I used some of flatmate's coffee while he was away last week, about half a packet, which I replaced with a full unopened packet. Then this morning I found I'd run out of coffee again, but when I tried to borrow some of his, I found he had carefully hidden them behind all the other food in his manky cupboard. Do you know, I wouldn't feel much of a twang if Lovebird and I were to suddenly move out... He (Flatmate) wants to read Thus Spake Zarathustra but is worried he won't understand it on his own. So every time I'm relaxing with John Le Carre he pops up and tells me how much it would cost if we all chipped in to buy a copy to read together. Four quid each, apparently. (With Flatmate, everything comes down to buying something in the end, whether it's reading Nietzche or camping out in the woods to gain spiritual enlightenment. Which he was meant to do all week, but he kept hearing animals outside his tent and so after one night he gave up and went to Preston.) How many times do I have to tell him I don't feel like reading Zarathustra? I feel like reading The Honourable Schoolboy and if he wants to join me in discussing it he'd be very welcome. I was slightly peturbed to realise this weekend, at my grandparents Diamond wedding celebration on the Isle of Wight, that I am in fact the most normal and well-adjusted person on at least my mother's side of the family. Which brings me on to mental health. My buddy Cat is coming to stay with us today, after a spell up North with her mum while she convalesces after some bad depression. (To my mind, the phrases 'up North' and 'with one's mum' don't describe an atmosphere conducive to good metal health, but there you go. ) But I'm slightly worried. During her illness she became exceedingly needy and instead of being friends like we had been, she mostly voiced her insecurities and moaned about her problems while I gave her a running commentary on my tips for a healthy mind and life-style. (Don't worry guys, I'll tell you them when I get a moment). But now the balance of our friendship has changed and I really don't like it; I feel like her mother. It's partly caused by this attitude to depression that it's inevitably chronic; Cat feels like it will always be lurking under the surface, even when she feels fine. Consequently she assumes that our new 'protector and invalid' relationship seems ok to her. Weird.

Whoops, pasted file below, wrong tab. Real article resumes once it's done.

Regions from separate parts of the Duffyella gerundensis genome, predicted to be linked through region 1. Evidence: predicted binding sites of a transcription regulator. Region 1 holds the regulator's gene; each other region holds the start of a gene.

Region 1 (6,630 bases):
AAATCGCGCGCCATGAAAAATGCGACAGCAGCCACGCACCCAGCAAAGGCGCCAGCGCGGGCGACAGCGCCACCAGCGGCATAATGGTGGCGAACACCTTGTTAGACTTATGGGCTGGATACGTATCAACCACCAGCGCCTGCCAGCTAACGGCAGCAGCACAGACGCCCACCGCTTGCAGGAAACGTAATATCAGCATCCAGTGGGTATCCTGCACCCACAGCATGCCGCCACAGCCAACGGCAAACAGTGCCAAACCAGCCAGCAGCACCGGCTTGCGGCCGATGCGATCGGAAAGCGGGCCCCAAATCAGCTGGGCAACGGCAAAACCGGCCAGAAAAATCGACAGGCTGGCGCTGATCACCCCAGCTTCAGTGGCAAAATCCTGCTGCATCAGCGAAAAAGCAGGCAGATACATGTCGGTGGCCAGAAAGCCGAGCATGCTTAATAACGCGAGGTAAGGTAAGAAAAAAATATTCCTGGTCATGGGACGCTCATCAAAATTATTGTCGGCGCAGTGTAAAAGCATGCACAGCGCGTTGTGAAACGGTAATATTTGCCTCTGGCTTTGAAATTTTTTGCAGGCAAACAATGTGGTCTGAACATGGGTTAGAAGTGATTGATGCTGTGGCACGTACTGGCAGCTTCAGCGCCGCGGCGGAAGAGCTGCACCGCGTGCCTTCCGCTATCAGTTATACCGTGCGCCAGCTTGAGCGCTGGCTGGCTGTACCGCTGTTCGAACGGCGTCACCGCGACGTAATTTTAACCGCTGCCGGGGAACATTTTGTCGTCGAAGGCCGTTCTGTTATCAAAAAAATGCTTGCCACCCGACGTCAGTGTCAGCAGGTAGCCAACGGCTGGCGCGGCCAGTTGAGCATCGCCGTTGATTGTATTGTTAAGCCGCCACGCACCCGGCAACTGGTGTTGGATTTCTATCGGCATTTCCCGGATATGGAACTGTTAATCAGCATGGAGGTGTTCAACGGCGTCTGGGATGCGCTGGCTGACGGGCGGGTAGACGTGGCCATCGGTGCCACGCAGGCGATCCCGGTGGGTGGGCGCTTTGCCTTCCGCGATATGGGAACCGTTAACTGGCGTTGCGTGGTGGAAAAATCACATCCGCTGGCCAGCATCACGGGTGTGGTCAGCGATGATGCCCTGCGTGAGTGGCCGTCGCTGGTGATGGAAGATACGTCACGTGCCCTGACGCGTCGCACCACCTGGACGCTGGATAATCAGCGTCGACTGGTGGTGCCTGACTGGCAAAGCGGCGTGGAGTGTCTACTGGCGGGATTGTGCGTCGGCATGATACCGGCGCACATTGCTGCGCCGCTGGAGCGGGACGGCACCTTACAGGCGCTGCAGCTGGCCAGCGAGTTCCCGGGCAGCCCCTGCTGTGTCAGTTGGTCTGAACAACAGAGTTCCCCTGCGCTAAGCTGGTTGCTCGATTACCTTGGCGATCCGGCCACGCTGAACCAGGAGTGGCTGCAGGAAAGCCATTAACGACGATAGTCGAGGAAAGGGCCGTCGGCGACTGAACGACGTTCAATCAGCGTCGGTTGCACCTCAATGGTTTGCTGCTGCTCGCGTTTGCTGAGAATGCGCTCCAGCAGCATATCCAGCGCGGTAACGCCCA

Friday, June 16, 2006